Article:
There doesn’t seem to be any place better to interview the lead guitarist of a punk band than midnight at a bar in downtown Reykjavík. Árni Þór Árnason is a burly man with a demeanour that seems to fit perfectly with a punk band that also makes yoga music—warm and cuddly, but with a clear edge. He claims that previously, he had been in bands that made music to “make it,” but now his only goal is to satisfy his own creative impulses.
“For over ten years all of us had been in bands,” he says of his new project, “and we had been close friends for all those years—but at the time when we started playing together all our bands were on hiatus. So we just started jamming, drinking beers and having fun. The thing with punk is that it’s anything you fucking want it to be.”
The last piece in the puzzle, however, came about when their friend married a girl from Colorado. Recalls Árni: “We saw her at a party and thought she looked cool. We had no idea if she could sing or not, and invited her to be the singer of the band.”
It turned out that she could, and that the chemistry worked. The quartet got together and started making music. It might be years since punk had any influence, but from the get-go something special was brewing, and that something was Tófa.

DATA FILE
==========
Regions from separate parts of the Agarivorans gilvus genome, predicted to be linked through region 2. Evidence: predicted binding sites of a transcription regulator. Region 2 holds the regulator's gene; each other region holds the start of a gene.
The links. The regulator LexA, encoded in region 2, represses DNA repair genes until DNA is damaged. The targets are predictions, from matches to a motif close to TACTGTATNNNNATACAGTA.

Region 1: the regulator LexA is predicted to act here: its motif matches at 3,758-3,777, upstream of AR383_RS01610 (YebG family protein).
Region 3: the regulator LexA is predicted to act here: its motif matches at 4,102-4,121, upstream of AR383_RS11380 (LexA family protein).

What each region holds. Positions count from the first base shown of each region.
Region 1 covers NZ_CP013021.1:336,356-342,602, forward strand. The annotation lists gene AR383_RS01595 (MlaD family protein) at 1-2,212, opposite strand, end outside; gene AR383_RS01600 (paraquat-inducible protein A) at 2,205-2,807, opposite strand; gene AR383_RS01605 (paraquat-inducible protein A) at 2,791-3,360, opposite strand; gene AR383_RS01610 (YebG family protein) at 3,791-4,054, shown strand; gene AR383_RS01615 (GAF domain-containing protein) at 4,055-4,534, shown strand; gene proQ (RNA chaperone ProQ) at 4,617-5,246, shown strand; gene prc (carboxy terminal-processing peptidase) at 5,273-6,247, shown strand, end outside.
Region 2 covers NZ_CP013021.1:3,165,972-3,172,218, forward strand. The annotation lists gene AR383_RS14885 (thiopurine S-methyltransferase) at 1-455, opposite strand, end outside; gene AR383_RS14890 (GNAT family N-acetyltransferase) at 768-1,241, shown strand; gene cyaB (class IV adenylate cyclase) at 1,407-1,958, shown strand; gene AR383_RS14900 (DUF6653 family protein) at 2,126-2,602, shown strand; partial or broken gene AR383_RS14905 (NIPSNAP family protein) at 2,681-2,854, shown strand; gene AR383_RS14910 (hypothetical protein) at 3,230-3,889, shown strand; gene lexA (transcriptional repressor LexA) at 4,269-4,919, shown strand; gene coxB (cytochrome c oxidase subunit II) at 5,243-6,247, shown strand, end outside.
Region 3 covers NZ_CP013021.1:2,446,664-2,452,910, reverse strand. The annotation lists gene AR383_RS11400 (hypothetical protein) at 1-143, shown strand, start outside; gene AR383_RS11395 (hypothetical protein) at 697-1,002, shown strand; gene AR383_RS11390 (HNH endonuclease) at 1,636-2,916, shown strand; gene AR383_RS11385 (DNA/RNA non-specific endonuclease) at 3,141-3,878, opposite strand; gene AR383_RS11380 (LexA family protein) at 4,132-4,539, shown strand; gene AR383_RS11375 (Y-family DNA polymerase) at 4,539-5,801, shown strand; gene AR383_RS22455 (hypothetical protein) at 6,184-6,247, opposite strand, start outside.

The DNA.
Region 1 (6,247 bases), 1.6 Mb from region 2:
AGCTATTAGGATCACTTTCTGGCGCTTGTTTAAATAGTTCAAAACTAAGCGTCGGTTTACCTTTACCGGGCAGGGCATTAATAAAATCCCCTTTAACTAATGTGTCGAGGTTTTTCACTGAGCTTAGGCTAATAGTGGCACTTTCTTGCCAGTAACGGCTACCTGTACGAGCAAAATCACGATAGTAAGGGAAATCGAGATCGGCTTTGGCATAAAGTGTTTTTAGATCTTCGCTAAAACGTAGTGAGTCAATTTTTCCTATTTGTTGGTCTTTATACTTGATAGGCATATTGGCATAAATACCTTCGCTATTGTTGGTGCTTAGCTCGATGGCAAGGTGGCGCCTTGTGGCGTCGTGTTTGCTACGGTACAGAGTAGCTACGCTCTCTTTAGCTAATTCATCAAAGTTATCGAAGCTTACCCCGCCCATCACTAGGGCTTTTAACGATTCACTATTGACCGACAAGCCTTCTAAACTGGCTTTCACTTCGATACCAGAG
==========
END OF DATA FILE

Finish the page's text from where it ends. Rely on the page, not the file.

The ethos of “fuck it, this is fun”—which has always exemplified great punk—runs right through the spine of the band. The response has been overwhelmingly positive; they’ve even caught the ear of Pitchfork, who gave props to front-woman Allie Doersch’s “blaring and flinty” voice.
“I’m amazed by the reception we’ve gotten” from both the public and critics, Árni says. “I am still amazed that people like this stuff. In our other bands we have always had an end goal, but this time we just wanted to have fun, and I think that’s contagious. People see that we’re genuinely having fun, and pick up on it.”
It’s this power that exemplifies their live performances. And yet despite all this, the band doesn’t believe in categories and recently decided to flip everything on its head and make… a yoga album. “I’m not really sure why we decided to make a yoga album,” explains Árni. “We were asked to play a yoga gig last Airwaves, and most of us do yoga. People showed up and seemed to like it so we thought, ‘Why not?’”
It’s an unorthodox approach for a punk band to make a yoga album, but then again, when punk stops being style and fashion it boils down to an ethos—something Tófa has in abundance. Next up for Tófa is conquering the world beyond Iceland’s shores with a concert at Ja Ja Ja in London on the April 27. But before that, you can catch them at Húrra on April 26: a good opportunity to catch the punkest yoga band in town.
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